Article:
FacebookTwitterGoogle+RedditEmail

Yemeni Suffering Made Easy

Photo Source Felton Davis | CC BY 2.0

The Saudi and UAE-led operation to retake the rebel-held port city of Hodeidah, which could jeopardize the lives of hundreds of thousands of civilians, represents more than the latest tragic chapter in Yemen’s civil war. It is the fully expected outcome of several Western nations’ complicity in a multi-country assault that has made Yemen the world’s largest humanitarian disaster.

The recent attack on Hodeidah is both a function of Western arms support and a feature of longstanding Western political programming that has sustained the coalition’s attack on the country since a bombing campaign began in 2015.

For the last several years the US, UK, and France have all greenlit arms sales, refueling missions, and special forces guidance to the coalition with few, if any, conditions. The operation in Hodeidah is no different, where French special forces are already on the ground and the US is providing intelligence and aerial refueling to assist the coalition. Since the beginning of the Saudi-led campaign in Yemen, the results of American, French, and British arms and support have led to the bombing of funerals, weddings, markets, hospitals, schools and other public spaces populated by civilians. The latest bombing of a wedding party (because there have been more than one) killed twenty, including the bride herself.

Some observers equivocate as to whether these destructive acts stem from purposeful targeting or simply the negligent use of sophisticated Western weapons technology, but the frequency with which non-combatants, civilian production capacity, and food supply chains continue to be struck appear deliberate. To assume these attacks are anything but calculated is to stretch the bounds of reasonableness: within the first day of operations in Hodeidah, a Doctors Without Borders treatment facility suffered a coalition missile strike even though the GPS coordinates of the facility had been providedtwelve times and the roof had clear markings to distinguish the building for medical purposes.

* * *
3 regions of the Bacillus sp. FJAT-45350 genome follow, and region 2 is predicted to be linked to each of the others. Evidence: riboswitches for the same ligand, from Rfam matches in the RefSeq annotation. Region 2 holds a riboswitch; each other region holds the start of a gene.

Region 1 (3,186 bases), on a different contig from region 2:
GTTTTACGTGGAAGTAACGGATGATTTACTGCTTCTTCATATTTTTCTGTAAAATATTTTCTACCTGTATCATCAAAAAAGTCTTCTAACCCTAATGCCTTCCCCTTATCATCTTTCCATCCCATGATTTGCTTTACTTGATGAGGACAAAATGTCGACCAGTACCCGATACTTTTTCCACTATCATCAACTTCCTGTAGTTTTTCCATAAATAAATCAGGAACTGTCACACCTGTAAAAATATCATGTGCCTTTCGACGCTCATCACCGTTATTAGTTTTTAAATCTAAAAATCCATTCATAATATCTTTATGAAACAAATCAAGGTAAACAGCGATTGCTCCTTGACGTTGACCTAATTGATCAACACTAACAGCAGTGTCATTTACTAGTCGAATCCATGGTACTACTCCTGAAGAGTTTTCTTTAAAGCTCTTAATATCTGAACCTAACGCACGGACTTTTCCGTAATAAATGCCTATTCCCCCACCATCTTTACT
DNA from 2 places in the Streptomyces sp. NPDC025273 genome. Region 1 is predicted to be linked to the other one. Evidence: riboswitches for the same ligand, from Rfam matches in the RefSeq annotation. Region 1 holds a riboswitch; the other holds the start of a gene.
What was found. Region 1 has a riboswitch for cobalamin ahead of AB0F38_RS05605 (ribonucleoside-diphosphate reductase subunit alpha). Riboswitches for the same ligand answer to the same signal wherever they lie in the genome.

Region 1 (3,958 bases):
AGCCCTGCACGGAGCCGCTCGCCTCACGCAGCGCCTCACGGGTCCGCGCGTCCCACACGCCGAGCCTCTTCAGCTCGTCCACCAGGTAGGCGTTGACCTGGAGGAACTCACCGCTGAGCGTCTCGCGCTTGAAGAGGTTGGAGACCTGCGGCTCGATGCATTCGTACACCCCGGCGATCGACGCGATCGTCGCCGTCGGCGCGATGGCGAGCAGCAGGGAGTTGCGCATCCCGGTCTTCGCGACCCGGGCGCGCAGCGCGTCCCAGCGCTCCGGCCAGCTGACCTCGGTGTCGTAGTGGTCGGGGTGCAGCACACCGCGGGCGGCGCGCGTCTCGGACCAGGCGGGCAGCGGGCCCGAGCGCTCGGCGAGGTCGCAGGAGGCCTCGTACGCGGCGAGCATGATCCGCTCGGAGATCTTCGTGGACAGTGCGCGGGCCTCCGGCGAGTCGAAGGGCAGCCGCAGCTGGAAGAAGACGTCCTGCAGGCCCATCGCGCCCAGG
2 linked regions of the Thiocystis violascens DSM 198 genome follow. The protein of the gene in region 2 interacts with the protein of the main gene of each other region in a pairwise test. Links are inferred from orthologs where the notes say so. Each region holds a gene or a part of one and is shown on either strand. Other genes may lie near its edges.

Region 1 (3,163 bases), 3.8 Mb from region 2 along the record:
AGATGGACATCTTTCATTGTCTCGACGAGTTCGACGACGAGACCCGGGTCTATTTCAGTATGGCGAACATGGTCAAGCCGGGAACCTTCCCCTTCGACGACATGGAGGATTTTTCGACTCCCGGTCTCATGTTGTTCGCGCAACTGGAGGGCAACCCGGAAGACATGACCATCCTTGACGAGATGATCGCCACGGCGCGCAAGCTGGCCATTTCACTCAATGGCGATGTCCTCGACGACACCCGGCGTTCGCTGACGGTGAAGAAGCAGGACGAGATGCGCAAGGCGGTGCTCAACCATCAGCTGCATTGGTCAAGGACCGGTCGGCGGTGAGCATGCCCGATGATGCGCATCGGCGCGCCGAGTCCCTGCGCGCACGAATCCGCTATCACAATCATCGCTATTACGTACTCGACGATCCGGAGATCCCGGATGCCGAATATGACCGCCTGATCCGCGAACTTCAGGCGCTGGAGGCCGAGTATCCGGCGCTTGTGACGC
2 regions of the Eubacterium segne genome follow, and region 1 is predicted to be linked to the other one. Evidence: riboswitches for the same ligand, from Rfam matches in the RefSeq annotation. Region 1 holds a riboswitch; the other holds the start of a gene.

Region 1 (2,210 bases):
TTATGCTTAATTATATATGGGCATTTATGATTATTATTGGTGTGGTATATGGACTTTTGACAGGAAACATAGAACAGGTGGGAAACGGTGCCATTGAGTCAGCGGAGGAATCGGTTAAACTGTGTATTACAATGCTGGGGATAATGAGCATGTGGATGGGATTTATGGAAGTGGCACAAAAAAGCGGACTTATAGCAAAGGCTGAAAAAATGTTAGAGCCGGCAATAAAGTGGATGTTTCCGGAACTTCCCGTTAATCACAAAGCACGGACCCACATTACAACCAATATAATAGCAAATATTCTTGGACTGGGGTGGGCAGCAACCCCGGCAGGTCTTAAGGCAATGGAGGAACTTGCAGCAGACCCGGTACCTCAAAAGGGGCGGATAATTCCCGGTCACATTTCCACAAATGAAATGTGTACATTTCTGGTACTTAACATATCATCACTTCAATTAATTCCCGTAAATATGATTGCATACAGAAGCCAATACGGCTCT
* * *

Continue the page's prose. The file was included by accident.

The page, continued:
Such missile strikes are as indiscriminate for their attacks on civilians as they are precise in the striking of non-military use infrastructure. These strikes may very well amount to war crimes; war crimes made possible by American, British, and French munitions.

But unfettered access to arms is often only as beneficial as the political arguments that justify their use and here again the US, U.K., and France have proven more than capable to assist. The persistent narrative in Western capitals that Iran lurks behind any and all crises in the Middle East, an attitude further buoyed by the presence of staunch regime change advocates in the Trump administration, affords the Saudi-led coalition the easy political cover to claim Houthi rebels are merely Iranian proxies servicing Tehran’s regional ambitions.